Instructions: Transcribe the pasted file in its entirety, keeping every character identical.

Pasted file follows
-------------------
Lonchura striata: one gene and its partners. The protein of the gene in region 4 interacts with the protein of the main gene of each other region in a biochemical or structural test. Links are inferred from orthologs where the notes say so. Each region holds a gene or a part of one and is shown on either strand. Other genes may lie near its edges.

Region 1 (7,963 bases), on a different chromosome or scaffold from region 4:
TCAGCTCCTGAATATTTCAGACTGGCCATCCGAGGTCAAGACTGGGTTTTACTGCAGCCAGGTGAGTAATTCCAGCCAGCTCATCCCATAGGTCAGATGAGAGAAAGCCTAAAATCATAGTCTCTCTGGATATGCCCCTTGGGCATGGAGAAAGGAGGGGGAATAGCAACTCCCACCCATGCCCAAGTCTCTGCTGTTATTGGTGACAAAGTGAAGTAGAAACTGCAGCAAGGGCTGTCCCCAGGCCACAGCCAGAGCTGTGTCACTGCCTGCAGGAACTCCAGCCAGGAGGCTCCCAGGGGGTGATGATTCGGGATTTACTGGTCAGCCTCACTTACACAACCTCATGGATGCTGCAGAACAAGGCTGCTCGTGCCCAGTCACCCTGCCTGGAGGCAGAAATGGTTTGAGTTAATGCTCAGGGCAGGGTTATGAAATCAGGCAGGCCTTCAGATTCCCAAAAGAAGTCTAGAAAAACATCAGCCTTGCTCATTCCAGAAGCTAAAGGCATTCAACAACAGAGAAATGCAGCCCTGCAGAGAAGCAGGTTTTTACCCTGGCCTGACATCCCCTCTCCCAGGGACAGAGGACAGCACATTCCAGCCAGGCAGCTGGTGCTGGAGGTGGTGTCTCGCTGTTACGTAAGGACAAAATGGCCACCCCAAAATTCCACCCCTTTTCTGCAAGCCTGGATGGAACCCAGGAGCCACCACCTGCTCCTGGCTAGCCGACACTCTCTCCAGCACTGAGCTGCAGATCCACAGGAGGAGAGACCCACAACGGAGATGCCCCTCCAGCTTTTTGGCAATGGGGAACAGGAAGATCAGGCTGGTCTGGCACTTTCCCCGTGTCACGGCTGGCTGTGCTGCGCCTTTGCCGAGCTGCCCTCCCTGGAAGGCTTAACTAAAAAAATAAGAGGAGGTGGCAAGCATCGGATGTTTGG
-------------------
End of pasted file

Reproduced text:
Lonchura striata: one gene and its partners. The protein of the gene in region 4 interacts with the protein of the main gene of each other region in a biochemical or structural test. Links are inferred from orthologs where the notes say so. Each region holds a gene or a part of one and is shown on either strand. Other genes may lie near its edges.

Region 1 (7,963 bases), on a different chromosome or scaffold from region 4:
TCAGCTCCTGAATATTTCAGACTGGCCATCCGAGGTCAAGACTGGGTTTTACTGCAGCCAGGTGAGTAATTCCAGCCAGCTCATCCCATAGGTCAGATGAGAGAAAGCCTAAAATCATAGTCTCTCTGGATATGCCCCTTGGGCATGGAGAAAGGAGGGGGAATAGCAACTCCCACCCATGCCCAAGTCTCTGCTGTTATTGGTGACAAAGTGAAGTAGAAACTGCAGCAAGGGCTGTCCCCAGGCCACAGCCAGAGCTGTGTCACTGCCTGCAGGAACTCCAGCCAGGAGGCTCCCAGGGGGTGATGATTCGGGATTTACTGGTCAGCCTCACTTACACAACCTCATGGATGCTGCAGAACAAGGCTGCTCGTGCCCAGTCACCCTGCCTGGAGGCAGAAATGGTTTGAGTTAATGCTCAGGGCAGGGTTATGAAATCAGGCAGGCCTTCAGATTCCCAAAAGAAGTCTAGAAAAACATCAGCCTTGCTCATTCCAGAAGCTAAAGGCATTCAACAACAGAGAAATGCAGCCCTGCAGAGAAGCAGGTTTTTACCCTGGCCTGACATCCCCTCTCCCAGGGACAGAGGACAGCACATTCCAGCCAGGCAGCTGGTGCTGGAGGTGGTGTCTCGCTGTTACGTAAGGACAAAATGGCCACCCCAAAATTCCACCCCTTTTCTGCAAGCCTGGATGGAACCCAGGAGCCACCACCTGCTCCTGGCTAGCCGACACTCTCTCCAGCACTGAGCTGCAGATCCACAGGAGGAGAGACCCACAACGGAGATGCCCCTCCAGCTTTTTGGCAATGGGGAACAGGAAGATCAGGCTGGTCTGGCACTTTCCCCGTGTCACGGCTGGCTGTGCTGCGCCTTTGCCGAGCTGCCCTCCCTGGAAGGCTTAACTAAAAAAATAAGAGGAGGTGGCAAGCATCGGATGTTTGG